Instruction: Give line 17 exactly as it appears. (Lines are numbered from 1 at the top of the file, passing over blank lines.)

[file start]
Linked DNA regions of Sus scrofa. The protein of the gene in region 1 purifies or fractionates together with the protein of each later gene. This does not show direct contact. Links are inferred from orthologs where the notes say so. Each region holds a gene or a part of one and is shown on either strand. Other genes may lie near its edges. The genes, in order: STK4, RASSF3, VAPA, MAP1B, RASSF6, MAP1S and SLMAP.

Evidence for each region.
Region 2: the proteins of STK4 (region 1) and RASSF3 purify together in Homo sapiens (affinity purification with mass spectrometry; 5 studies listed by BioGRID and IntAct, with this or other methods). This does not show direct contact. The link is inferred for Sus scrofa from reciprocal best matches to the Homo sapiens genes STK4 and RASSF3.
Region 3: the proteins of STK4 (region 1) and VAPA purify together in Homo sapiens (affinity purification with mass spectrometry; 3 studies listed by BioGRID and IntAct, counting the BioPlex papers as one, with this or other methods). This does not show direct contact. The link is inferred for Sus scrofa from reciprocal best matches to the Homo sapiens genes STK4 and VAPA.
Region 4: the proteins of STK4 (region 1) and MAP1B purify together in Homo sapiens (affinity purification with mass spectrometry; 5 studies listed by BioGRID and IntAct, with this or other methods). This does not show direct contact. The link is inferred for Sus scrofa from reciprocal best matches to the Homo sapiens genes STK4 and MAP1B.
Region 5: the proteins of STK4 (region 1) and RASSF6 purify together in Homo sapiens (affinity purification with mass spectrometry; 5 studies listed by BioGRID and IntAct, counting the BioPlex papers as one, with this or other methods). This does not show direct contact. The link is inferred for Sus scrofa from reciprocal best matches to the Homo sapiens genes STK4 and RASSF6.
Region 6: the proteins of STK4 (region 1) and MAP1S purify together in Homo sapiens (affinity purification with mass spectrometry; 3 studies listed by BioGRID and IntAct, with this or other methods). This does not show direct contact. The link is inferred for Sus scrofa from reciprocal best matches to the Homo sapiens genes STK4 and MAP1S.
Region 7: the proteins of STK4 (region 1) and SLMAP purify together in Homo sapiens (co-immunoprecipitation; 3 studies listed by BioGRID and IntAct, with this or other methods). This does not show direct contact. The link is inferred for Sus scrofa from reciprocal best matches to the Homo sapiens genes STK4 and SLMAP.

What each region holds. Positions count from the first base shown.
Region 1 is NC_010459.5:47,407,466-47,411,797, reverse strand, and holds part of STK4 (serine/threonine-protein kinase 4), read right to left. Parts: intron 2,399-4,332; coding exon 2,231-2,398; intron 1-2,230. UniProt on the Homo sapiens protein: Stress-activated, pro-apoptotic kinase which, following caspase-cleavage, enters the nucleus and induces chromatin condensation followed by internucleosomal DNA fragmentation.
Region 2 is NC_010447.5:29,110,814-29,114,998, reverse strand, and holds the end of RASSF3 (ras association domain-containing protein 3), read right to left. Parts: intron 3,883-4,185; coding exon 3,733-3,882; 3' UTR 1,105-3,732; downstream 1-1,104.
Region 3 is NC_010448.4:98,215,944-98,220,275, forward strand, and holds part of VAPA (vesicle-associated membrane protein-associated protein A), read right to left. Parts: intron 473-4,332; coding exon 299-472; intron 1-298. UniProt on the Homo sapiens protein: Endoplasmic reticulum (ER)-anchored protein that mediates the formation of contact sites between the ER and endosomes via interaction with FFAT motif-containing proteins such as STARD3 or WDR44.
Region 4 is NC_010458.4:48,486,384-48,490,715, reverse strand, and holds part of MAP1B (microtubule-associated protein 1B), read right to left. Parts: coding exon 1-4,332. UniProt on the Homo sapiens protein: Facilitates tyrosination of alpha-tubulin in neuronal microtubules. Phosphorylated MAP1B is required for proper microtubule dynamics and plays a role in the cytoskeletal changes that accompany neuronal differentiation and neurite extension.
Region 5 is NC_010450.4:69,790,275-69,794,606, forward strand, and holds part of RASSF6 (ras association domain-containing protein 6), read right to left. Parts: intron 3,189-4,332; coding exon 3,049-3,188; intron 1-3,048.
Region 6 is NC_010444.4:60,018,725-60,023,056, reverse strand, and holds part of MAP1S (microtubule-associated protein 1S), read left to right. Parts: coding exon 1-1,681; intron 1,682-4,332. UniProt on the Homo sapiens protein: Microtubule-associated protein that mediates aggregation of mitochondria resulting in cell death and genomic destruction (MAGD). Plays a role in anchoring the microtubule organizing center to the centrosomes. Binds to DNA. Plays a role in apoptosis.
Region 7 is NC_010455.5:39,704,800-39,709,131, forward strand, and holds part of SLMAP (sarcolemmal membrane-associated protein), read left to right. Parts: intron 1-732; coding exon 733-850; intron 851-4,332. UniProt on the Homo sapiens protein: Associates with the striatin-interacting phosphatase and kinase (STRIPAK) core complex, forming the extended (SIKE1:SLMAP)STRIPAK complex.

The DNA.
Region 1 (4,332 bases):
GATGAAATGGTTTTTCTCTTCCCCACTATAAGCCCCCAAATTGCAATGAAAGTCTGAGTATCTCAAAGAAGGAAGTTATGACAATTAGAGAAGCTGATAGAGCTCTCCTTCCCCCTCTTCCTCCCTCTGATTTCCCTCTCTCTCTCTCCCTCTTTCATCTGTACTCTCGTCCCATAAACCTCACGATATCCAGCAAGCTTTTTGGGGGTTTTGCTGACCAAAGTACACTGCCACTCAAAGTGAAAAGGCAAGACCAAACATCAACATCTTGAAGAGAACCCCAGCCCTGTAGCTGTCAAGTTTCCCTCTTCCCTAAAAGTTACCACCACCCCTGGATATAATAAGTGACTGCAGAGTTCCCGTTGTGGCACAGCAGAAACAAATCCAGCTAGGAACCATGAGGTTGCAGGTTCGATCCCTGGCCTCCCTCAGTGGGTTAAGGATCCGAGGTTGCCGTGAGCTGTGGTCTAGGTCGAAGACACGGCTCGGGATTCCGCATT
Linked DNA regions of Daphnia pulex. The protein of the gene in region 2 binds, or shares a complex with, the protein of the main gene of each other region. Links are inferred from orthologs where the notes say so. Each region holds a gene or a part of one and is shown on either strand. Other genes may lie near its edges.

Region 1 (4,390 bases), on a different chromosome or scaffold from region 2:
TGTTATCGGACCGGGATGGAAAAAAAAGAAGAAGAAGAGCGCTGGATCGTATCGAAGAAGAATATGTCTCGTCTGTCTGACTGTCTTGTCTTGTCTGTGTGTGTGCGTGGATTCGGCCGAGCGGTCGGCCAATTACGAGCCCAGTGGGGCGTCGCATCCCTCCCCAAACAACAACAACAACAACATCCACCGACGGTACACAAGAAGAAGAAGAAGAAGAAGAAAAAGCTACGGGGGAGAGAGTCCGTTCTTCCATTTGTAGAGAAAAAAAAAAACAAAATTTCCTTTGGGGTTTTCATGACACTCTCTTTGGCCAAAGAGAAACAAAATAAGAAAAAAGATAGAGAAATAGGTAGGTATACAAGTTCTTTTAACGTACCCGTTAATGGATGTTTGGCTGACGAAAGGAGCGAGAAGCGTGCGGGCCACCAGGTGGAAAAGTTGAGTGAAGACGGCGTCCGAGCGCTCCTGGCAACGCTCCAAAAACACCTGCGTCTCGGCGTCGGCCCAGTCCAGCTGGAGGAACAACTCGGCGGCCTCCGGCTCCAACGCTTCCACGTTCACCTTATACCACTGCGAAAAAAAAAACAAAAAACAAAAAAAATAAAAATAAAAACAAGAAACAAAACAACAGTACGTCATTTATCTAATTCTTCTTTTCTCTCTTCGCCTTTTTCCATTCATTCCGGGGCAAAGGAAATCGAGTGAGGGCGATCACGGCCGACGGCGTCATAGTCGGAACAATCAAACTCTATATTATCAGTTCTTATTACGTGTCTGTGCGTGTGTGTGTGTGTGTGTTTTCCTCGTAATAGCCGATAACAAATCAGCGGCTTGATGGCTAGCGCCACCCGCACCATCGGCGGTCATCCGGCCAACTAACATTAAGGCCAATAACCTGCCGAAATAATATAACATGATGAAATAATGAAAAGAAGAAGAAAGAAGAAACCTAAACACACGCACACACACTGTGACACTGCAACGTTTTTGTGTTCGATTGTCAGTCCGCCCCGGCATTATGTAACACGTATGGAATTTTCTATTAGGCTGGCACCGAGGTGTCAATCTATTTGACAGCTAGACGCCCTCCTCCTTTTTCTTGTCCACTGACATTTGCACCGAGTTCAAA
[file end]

The DNA.